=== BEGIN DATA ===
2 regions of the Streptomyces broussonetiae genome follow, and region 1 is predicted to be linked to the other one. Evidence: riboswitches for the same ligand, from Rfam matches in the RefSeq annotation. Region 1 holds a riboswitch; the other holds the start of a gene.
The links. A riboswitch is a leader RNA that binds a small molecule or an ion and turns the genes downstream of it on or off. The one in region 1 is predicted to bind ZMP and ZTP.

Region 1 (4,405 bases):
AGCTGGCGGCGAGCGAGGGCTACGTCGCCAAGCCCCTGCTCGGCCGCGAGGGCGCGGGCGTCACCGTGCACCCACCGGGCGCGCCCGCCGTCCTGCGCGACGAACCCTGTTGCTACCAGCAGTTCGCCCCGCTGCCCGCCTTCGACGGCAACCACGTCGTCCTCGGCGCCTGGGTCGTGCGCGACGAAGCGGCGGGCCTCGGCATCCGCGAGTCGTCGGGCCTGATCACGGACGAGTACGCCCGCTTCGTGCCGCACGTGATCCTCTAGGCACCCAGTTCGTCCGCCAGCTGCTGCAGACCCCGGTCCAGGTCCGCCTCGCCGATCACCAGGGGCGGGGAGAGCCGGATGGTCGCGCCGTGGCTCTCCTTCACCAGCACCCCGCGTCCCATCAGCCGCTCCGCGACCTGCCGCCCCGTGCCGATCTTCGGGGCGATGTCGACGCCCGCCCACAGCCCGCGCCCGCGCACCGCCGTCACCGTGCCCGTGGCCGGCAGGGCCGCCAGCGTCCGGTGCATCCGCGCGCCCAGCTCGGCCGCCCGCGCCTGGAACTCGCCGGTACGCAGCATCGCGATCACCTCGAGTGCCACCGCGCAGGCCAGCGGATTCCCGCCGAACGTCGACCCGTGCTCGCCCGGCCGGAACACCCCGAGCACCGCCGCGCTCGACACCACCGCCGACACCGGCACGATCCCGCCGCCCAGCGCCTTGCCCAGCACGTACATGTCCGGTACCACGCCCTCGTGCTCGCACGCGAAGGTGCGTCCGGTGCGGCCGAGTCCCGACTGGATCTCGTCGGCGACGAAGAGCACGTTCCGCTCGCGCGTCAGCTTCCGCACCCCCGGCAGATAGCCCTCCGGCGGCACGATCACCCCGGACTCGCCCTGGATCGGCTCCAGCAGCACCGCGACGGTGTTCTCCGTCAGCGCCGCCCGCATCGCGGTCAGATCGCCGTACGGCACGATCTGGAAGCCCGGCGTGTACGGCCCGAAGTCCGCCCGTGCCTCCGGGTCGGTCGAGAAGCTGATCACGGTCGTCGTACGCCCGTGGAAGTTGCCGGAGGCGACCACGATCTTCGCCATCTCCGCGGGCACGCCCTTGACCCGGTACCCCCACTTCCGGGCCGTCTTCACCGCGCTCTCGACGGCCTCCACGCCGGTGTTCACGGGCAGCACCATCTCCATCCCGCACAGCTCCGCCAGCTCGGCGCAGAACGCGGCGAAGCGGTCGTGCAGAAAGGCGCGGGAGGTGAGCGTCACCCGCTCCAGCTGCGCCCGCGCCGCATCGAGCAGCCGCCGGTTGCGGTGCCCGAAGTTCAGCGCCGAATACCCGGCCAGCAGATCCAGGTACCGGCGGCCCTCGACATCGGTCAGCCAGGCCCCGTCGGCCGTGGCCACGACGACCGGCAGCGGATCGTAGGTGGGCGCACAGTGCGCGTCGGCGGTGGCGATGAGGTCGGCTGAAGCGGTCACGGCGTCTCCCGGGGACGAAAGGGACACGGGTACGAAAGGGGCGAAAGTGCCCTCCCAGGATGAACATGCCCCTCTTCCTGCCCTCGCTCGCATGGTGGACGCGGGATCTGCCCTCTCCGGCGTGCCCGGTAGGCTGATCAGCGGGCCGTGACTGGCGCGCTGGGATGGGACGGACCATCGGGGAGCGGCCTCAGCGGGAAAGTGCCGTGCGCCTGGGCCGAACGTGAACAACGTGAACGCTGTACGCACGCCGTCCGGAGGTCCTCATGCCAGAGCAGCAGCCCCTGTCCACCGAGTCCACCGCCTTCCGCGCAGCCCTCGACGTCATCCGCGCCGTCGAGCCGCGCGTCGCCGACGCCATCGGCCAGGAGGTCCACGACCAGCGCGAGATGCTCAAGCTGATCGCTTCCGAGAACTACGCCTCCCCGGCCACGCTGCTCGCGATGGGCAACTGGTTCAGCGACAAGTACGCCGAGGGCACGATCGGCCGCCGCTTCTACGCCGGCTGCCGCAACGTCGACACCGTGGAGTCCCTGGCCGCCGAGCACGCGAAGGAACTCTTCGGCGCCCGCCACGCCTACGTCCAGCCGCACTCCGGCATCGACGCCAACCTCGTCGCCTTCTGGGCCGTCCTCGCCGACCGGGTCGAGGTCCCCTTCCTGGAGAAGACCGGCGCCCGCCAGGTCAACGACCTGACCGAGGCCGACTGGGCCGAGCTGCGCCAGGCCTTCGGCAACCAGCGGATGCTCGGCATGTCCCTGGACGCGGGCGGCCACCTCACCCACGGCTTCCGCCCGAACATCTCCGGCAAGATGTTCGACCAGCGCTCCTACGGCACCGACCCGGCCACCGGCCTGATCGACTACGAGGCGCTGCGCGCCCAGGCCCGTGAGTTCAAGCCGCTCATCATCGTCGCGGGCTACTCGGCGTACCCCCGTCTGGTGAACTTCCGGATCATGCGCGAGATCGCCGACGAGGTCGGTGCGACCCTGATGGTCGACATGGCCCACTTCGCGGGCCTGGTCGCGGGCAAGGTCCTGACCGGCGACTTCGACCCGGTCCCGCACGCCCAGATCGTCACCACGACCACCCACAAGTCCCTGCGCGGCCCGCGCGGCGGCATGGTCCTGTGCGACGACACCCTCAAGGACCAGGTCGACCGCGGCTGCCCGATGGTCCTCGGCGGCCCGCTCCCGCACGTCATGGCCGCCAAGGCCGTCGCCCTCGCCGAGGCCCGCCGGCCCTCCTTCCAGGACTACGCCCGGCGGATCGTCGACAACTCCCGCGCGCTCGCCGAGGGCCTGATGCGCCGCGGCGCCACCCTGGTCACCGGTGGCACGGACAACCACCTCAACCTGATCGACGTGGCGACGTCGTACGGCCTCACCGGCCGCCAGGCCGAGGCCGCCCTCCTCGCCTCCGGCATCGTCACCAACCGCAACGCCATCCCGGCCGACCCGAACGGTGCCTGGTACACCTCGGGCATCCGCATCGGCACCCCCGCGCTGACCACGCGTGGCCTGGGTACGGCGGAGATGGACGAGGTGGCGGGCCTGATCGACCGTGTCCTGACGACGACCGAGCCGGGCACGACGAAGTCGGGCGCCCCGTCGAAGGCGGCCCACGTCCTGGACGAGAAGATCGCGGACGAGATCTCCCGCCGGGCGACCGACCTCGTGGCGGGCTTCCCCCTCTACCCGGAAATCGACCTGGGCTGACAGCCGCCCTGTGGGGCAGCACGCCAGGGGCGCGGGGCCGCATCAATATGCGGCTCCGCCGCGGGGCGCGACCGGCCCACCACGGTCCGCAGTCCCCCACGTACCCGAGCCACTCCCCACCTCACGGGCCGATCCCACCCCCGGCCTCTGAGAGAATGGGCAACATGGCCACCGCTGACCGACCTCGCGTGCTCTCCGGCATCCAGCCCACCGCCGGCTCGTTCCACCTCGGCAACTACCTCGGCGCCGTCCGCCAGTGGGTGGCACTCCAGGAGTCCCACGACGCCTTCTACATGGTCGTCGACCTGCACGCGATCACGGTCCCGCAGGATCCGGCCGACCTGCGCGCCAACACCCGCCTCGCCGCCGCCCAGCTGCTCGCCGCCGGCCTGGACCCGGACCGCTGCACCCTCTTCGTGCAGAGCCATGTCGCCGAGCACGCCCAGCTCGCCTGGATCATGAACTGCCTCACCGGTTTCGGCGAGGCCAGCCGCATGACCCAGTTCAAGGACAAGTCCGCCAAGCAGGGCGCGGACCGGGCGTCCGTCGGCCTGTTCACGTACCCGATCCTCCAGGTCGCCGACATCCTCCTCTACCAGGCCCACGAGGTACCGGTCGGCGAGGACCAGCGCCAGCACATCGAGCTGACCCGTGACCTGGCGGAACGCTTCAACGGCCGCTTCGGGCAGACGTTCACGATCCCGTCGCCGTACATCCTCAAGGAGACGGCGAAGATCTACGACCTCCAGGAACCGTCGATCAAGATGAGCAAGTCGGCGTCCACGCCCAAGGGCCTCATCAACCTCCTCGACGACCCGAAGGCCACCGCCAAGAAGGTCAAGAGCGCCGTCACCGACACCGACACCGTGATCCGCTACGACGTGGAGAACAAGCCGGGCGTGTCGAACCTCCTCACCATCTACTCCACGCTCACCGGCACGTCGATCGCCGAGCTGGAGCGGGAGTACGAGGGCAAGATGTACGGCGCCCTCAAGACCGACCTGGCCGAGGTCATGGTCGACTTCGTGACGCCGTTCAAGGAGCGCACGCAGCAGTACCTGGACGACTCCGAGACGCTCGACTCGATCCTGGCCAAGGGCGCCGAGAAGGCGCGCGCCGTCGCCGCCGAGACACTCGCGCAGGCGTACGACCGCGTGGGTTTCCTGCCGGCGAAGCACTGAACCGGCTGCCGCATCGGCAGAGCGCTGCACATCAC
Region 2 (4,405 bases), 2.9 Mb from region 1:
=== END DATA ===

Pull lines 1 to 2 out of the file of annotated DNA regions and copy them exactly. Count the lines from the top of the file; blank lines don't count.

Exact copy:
2 regions of the Streptomyces broussonetiae genome follow, and region 1 is predicted to be linked to the other one. Evidence: riboswitches for the same ligand, from Rfam matches in the RefSeq annotation. Region 1 holds a riboswitch; the other holds the start of a gene.
The links. A riboswitch is a leader RNA that binds a small molecule or an ion and turns the genes downstream of it on or off. The one in region 1 is predicted to bind ZMP and ZTP.